Strikes raise pressure on Gadhafi, rebels
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BENGHAZI, Libya — Fighter jets hit aircraft and a crossroads military base deep inside Libya on Thursday and NATO sailors prepared to board suspect ships, blocking new weapons and foreign fighters from resupplying Moammar Gadhafi's depleted forces by land, sea and air. France set a timeframe on the international action at days or weeks — not months.
The possibility of a looming deadline raised pressure on rebel forces. So did the arms embargo, which keeps both Gadhafi and his outgunned opposition from getting more weapons. The rebels were so strapped Thursday that they handed out sneakers — and not guns — at one of their checkpoints.
"We are facing cannons, T-72 and T-92 tanks, so what do we need? We need anti-tank weapons, things like that," said Col. Ahmed Omar Bani, a military spokesman told reporters in Benghazi, the de facto rebel capital. "We are preparing our army now. Before there was no army, from now there is an idea to prepare a new army with new armaments and new morals."
The Gadhafi regime appeared equally hard-pressed, asking international forces to spare its broadcast and communications infrastructure.
"Communications, whether by phones or other uses, are civilian and for the good of the Libyan nation to help us provide information, knowledge and coordinate everyday life. If these civilian targets are hit, it will make life harder for millions of civilians around Libya," Moussa Ibrahim, a government spokesman, told reporters in Tripoli.
Representatives for the two sides were expected to attend an African Union meeting in Addis Ababa, Ethiopia, on Friday, according to U.N. Secretary-General Ban Ki-moon, who described it as a part of an effort to reach a cease-fire and political solution.
French Foreign Minister Alain Juppe said the international action would last days or possibly weeks, but not months. But he told RTL radio that in addition to protecting civilians, the mission "is also about putting Gadhafi's opponents, who are fighting for democracy and freedom, in a situation of taking back the advantage."
NATO appeared to move closer to assuming command of the military operation in Libya when Turkey's foreign minister was quoted as saying an agreement has been reached.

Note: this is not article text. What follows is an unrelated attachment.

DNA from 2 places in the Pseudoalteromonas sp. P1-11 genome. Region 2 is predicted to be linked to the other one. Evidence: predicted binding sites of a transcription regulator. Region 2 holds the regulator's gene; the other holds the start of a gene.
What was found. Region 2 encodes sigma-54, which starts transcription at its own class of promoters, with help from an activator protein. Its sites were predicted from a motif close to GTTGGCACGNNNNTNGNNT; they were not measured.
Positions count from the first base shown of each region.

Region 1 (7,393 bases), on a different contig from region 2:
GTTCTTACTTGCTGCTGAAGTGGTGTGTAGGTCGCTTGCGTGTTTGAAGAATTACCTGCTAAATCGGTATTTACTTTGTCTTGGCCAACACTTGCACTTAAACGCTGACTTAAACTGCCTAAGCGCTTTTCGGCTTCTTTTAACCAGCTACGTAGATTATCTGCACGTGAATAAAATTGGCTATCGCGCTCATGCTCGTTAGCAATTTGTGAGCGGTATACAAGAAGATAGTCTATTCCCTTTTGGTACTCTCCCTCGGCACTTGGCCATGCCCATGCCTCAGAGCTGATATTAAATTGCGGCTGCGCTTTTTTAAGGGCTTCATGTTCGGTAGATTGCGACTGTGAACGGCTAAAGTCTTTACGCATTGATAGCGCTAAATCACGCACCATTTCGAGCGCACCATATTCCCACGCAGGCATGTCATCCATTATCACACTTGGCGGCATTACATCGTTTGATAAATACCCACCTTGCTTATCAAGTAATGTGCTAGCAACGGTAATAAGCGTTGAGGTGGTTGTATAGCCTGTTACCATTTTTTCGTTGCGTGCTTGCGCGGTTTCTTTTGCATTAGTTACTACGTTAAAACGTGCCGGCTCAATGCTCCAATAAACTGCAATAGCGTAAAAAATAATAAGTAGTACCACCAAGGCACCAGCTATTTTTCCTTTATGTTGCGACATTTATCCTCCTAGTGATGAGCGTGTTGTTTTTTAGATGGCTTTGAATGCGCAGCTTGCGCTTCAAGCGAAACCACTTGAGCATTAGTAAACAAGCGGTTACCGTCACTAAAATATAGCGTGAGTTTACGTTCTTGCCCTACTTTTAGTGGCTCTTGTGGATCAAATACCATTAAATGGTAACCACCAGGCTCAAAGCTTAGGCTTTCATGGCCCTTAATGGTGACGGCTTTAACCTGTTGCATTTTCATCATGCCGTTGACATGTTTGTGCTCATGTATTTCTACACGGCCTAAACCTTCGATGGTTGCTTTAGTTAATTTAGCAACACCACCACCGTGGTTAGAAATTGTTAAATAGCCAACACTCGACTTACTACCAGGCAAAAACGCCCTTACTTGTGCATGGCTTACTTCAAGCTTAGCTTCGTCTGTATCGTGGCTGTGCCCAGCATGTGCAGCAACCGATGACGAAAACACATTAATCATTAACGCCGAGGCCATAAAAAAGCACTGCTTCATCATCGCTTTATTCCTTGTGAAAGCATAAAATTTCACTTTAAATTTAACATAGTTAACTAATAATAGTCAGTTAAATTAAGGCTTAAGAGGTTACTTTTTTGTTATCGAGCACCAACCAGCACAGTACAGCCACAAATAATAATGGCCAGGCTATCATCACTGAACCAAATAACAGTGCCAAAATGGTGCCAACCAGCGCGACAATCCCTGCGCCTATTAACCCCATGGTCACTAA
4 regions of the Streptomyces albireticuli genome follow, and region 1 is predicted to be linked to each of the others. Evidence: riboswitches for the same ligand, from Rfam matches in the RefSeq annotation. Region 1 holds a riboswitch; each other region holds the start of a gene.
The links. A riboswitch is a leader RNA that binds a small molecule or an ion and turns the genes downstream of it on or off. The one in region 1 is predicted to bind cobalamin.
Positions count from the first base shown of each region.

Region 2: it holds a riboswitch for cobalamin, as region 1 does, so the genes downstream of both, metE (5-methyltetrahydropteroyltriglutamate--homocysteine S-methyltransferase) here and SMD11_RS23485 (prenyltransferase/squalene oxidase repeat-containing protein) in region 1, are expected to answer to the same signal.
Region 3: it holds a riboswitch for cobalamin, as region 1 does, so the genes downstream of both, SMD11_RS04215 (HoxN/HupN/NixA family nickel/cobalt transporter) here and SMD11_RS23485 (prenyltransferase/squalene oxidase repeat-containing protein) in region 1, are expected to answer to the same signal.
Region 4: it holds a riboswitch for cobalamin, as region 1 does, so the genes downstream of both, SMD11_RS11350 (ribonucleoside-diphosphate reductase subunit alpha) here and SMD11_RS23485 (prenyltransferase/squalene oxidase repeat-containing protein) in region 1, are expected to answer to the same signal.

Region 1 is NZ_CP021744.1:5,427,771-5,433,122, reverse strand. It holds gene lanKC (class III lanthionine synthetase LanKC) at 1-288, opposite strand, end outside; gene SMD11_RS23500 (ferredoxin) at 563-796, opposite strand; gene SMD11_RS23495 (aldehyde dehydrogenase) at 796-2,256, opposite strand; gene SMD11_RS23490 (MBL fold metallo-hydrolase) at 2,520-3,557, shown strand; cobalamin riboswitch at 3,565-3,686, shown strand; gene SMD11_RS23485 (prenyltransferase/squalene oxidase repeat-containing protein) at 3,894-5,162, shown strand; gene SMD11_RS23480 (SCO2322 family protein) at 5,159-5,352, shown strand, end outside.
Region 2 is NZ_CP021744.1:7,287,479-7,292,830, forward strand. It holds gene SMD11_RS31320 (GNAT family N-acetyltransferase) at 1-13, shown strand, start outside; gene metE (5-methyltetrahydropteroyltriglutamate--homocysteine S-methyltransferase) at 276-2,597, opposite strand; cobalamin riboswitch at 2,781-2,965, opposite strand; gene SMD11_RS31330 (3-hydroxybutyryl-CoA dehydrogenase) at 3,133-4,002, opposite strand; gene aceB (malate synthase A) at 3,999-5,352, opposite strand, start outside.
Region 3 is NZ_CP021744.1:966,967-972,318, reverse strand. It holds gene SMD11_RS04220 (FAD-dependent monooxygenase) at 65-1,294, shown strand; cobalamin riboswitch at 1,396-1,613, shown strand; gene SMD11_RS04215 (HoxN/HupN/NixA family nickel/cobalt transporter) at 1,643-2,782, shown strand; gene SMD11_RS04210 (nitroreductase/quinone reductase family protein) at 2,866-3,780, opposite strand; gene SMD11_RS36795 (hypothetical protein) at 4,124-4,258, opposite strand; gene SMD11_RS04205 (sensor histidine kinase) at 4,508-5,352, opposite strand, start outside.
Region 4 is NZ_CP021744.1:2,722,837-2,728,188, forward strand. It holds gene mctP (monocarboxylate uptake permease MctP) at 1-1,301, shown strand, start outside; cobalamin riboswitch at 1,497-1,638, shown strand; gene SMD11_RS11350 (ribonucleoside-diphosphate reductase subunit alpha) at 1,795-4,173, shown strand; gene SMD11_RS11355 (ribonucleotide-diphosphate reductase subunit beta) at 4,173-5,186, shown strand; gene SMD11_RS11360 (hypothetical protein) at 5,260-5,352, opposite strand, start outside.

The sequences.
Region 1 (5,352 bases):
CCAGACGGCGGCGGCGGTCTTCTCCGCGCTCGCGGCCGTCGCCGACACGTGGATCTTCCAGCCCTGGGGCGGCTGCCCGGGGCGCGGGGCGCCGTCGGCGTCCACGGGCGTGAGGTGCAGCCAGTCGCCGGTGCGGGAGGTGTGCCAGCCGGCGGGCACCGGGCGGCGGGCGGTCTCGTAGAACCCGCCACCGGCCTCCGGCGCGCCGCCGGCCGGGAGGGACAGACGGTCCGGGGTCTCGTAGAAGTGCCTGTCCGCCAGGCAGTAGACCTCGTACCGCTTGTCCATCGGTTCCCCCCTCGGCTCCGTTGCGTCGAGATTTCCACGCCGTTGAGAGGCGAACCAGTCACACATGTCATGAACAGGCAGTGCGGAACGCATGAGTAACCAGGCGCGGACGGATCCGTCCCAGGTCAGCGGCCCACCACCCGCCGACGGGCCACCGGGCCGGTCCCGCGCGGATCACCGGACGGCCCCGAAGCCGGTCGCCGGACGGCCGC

Libyan state television showed blackened and mangled bodies that it said were victims of airstrikes in Tripoli. Rebels have accused Gadhafi's forces of taking bodies from the morgue and pretending they are civilian casualties.
A U.S. intelligence report on March 21, the day after coalition missiles attacked Gadhafi's Bab al-Aziziya compound in the capitol, said that a senior Gadhafi aide was told to take bodies from a morgue and place them at the scene of the bomb damage, to be displayed for visiting journalists. A senior U.S. defense official revealed the contents of the intelligence report on condition of anonymity because it was classified secret.
The French strikes hit a base about 250 kilometers (155 miles) south of the Libyan coastline, as well as a Libyan combat plane that had just landed outside the strategic city of Misrata, France's military said.
In Tripoli, Libyan deputy foreign minister Khaled Kaim said that the "military compound at Juffra" was among the targets hit. Juffra is one of at least two air bases deep in Libya's interior, on main routes that lead from neighboring countries in the Sahara region that have been suppliers of arms and fighters for the Gadhafi regime.
The town of Sabha, about 385 miles (620 kilometers) south of Tripoli, has another air base and international airport and is a major transit point for the ethnic Tuareg fighters from Mali and Niger who have fought for Gadhafi for the past two decades. Malian officials say hundreds of Tuareg men have left to fight in Libya against the recent uprising.
Abdel-Rahman Barkuli, a Libyan in exile originally from Sabha, said communications with his family there were abruptly cut on Wednesday night and heavy security is preventing residents from moving in or out.
He said residents in Sabha reported airstrikes before dawn: two targeted radars and one targeted a military camp. The airstrikes apparently bypassed a mountain facility that stores ammunition and heavy weaponry for the Gadhafi regime.
"Thank God they didn't bomb the mountain because it would be a disaster" for the civilians living nearby, he said.
Barkuli said members of two anti-Gadhafi tribes in the city were rounded up early in the protests that began Feb. 15. "No one knows anything about their whereabouts," he said.